Susan Sarandon. Ellen Burstyn. Donald Sutherland. Topher Grace. For various stretches of time—shorter for Grace, much longer for the other three—entire Hollywood productions were built around the considerable talents of all four performers, but eventually even big stars are relegated to the status of working actors. And at the end of the line, mediocrities like the Canadian thriller The Calling are waiting for them, offering modest roles for presumably modest paychecks, and a diminished audience of home viewers. These actors’ ardent professionalism—combined perhaps with the pokey storytelling—helps tamp down the hysteria that might be expected to spring from the premise of a Catholic serial killer. Then again, this grisly murder party could have used some livening up.
First shown peeling herself off the bedroom floor after another night of drinking and pill-popping, Sarandon stars as Detective Hazel Micallef, the presiding officer at a station in the small town of Port Dundas, Ontario. The lack of crime in Port Dundas suits her addictions, which she only half-heartedly attempts to hide from her partner Ray (Gil Bellows) and her widowed mother Emily (Burstyn)—and which are explained via a tedious backstory. When an old woman is found with her neck slashed, it’s the first murder in four years, but the circumstances are bizarre enough to lead Hazel to suspect there are more victims (and soon-to-be victims) out there. Not long after Ben (Topher Grace), a young detective from Toronto, shows up to join the team, Hazel and company piece together a series of murders that appear to be religiously motivated. Apparently, not all the loopholes were closed around “Thou shalt not kill.”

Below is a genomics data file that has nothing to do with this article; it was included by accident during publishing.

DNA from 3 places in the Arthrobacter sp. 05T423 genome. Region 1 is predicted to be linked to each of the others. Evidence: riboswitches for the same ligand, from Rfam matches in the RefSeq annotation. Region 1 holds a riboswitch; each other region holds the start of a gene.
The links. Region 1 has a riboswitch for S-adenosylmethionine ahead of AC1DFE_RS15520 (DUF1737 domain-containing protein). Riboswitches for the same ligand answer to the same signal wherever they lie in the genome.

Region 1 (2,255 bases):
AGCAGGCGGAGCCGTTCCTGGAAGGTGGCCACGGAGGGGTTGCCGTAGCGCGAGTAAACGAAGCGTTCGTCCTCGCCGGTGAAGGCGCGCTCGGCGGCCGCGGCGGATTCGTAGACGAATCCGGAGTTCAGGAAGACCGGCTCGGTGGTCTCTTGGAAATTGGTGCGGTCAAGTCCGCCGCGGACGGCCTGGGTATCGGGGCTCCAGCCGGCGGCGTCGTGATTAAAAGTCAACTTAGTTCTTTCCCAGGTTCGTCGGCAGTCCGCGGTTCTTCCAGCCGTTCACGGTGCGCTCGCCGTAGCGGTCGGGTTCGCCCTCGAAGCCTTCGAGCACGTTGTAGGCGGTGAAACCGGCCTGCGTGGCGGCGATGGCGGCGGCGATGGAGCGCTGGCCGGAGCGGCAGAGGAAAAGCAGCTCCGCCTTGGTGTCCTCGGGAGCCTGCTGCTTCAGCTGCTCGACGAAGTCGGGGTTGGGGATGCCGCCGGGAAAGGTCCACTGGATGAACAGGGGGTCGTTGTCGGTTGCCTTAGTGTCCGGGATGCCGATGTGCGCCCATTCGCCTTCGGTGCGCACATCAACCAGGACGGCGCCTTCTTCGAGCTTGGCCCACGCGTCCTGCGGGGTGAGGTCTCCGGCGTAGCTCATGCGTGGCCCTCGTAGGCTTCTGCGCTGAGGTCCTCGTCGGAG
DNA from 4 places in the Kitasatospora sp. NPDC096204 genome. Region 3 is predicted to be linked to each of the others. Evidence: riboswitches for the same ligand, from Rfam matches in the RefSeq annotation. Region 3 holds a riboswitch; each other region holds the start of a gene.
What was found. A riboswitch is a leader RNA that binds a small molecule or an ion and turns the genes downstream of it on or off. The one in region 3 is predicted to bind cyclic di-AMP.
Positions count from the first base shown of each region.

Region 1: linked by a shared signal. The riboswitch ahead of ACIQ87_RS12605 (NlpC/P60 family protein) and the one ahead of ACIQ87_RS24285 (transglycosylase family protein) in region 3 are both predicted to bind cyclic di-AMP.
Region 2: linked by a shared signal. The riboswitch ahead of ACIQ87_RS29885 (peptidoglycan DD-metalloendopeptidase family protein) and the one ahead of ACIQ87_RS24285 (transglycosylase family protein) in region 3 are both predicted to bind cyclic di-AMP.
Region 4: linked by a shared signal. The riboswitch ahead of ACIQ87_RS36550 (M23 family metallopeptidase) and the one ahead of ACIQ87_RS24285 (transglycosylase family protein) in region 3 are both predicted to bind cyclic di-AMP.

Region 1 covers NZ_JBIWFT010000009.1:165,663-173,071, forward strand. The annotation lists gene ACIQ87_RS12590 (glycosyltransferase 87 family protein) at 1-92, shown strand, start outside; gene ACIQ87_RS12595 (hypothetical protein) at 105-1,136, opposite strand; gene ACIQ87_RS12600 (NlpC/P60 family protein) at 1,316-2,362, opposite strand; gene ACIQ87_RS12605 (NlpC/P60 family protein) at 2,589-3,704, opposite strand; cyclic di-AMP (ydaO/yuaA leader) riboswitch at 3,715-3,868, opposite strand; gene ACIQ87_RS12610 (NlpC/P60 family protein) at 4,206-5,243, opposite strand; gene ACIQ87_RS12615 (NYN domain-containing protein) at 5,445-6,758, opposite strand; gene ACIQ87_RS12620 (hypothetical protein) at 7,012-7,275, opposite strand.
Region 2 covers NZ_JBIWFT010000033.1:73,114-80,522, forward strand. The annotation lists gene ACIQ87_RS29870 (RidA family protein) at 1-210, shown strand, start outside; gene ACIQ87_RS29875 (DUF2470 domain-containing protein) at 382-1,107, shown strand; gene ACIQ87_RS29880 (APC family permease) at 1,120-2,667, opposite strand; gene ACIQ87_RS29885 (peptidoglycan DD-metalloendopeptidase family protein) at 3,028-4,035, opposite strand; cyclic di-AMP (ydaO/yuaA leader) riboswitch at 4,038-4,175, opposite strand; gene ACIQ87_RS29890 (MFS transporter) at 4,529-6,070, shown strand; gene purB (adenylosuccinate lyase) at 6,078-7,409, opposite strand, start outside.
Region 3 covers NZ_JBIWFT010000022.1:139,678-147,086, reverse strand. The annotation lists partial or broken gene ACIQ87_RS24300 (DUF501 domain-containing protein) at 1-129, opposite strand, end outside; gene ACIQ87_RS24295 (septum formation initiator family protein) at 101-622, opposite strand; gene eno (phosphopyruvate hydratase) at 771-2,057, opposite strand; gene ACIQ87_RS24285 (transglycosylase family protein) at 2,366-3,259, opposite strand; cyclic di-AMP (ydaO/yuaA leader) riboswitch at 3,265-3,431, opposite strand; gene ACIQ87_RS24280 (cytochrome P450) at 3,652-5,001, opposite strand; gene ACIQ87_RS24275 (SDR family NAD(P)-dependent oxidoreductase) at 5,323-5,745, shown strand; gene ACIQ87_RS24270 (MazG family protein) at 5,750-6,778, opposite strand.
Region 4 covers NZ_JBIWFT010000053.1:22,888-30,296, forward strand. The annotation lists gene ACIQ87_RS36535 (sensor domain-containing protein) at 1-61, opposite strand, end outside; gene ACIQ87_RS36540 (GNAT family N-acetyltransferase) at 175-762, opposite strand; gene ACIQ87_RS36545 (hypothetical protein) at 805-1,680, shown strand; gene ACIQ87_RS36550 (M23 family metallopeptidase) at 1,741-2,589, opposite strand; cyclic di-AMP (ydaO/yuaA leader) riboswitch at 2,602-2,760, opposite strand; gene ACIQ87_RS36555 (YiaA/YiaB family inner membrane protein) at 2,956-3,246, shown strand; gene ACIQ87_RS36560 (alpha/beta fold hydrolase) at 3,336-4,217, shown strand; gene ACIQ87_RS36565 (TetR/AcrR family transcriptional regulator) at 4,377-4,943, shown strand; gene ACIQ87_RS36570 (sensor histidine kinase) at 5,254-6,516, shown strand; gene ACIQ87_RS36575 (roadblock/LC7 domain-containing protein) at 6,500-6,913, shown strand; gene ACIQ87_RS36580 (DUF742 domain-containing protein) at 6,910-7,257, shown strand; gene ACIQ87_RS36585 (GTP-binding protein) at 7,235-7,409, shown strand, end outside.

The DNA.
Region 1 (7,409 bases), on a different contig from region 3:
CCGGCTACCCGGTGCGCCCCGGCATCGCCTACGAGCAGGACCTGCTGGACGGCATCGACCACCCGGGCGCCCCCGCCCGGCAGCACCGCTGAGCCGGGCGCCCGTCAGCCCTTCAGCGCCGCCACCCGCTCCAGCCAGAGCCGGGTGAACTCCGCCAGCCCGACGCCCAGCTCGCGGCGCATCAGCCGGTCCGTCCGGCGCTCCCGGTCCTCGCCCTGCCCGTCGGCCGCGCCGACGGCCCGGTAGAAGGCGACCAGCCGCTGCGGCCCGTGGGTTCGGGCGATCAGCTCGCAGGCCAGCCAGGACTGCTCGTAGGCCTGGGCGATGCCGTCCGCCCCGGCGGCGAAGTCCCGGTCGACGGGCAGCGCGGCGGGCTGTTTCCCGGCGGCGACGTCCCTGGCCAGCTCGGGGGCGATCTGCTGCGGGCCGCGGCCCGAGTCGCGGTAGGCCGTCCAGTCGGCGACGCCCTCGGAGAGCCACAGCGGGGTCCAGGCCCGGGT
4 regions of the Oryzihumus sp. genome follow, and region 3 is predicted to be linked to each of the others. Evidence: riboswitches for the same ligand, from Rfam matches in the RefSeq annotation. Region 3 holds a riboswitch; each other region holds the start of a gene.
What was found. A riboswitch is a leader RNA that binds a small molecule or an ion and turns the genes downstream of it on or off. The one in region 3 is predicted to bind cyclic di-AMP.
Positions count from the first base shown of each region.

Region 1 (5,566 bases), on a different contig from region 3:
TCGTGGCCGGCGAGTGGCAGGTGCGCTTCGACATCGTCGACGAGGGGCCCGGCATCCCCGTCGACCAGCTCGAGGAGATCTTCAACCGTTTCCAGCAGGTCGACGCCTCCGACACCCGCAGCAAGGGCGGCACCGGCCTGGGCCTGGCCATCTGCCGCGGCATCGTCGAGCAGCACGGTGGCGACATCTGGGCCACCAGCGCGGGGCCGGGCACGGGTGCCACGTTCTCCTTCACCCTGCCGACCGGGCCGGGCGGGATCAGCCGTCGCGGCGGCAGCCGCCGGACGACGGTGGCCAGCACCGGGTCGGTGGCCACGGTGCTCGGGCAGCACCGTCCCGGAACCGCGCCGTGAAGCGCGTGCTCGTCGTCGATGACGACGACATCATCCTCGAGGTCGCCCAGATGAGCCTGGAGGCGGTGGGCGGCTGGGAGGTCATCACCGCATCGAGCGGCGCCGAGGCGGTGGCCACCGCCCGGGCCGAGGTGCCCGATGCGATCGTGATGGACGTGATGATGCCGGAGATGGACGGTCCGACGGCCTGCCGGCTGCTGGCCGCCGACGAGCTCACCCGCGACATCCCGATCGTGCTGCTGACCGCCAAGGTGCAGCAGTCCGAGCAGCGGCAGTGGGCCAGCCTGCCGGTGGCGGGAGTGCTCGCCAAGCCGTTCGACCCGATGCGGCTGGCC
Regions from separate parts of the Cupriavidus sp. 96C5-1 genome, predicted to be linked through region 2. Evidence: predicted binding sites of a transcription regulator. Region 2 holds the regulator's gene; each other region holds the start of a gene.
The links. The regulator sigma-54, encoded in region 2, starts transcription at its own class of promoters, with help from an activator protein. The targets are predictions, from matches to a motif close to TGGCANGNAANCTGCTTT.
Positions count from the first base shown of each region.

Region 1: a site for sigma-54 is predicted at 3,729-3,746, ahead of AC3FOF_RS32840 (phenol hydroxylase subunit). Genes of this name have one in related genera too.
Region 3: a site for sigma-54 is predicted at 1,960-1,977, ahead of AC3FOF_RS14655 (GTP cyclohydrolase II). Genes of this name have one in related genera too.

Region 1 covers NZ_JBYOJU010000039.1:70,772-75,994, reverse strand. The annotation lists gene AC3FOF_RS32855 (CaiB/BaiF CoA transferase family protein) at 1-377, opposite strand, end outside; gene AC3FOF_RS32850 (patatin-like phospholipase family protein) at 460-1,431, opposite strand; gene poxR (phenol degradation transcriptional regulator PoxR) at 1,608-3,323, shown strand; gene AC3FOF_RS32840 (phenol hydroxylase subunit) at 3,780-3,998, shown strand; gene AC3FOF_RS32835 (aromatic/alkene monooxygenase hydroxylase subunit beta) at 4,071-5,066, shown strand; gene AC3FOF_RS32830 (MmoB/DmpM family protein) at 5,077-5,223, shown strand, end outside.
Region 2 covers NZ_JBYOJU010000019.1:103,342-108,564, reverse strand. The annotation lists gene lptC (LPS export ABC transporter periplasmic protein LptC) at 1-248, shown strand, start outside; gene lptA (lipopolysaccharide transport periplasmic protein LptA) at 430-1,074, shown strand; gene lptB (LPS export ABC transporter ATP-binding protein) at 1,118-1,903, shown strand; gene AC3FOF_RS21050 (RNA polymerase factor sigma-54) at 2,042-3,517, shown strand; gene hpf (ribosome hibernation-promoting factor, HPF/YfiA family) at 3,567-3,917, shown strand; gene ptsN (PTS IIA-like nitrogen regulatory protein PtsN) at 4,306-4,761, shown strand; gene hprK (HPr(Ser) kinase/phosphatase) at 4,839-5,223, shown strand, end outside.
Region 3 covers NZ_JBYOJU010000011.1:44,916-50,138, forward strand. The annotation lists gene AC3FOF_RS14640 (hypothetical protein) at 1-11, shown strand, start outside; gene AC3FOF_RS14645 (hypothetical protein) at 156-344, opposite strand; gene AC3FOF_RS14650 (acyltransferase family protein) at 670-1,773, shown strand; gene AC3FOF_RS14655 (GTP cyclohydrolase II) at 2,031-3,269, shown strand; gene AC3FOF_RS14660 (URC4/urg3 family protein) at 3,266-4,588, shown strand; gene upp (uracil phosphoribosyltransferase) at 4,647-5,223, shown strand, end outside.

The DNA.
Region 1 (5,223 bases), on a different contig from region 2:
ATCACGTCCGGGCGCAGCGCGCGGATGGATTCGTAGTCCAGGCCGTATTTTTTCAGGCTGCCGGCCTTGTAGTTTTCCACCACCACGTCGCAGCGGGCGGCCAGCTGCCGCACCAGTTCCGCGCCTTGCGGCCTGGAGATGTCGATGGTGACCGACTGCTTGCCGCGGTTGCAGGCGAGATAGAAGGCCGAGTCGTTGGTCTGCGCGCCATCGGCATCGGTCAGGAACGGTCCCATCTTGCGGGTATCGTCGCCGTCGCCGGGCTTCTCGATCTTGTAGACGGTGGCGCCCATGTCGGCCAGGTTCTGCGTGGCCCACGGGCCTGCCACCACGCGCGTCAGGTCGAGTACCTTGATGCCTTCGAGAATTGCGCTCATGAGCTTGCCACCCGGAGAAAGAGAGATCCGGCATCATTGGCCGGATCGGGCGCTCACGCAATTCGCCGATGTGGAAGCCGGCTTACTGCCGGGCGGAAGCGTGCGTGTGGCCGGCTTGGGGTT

The Calling isn’t a whodunit. The man responsible for the murders, played by Christopher Heyerdahl with an impressive Tom Noonan-like gait, is revealed early, and his activities are followed in parallel with those trying to stop him. The Calling isn’t a whydunit, either, since Sutherland’s priest turns up to explain the reasoning behind the killer’s citing of an oblique Latin phrase. So what is The Calling? It could generously be referred to as a character study about a detective haunted by her past, and a case that forces her to confront that past in Biblical terms. It could less generously be referred to as a pseudo-spiritual thriller that tries to literalize scriptural mythos in the same bloody terms David Fincher’s Seven used to literalize the Seven Deadly Sins, only far less artfully.
Whatever the case, director Jason Stone treats the material with a seriousness and emotional gravity that saps the energy right out of it. Just as surely as Hazel can track the killer’s movements west to east across Canada, The Calling can be graphed as their two storylines converging ever-so-slowly toward a third-act confrontation. Once it arrives, the film makes the closing argument in the case for it not being ridiculous hokum, but that argument isn’t convincing, despite all the citing of scripture, all the work on Hazel’s backstory, and a Sarandon performance that provides much of the gravitas Stone is seeking. It’s hard to thread that needle between the grotesque and the profound like Seven did. The Calling has a killer who spends hours carefully arranging his victims’ mouths to convey a specific message. Making a thoughtful, dignified thriller from there is an uphill proposition.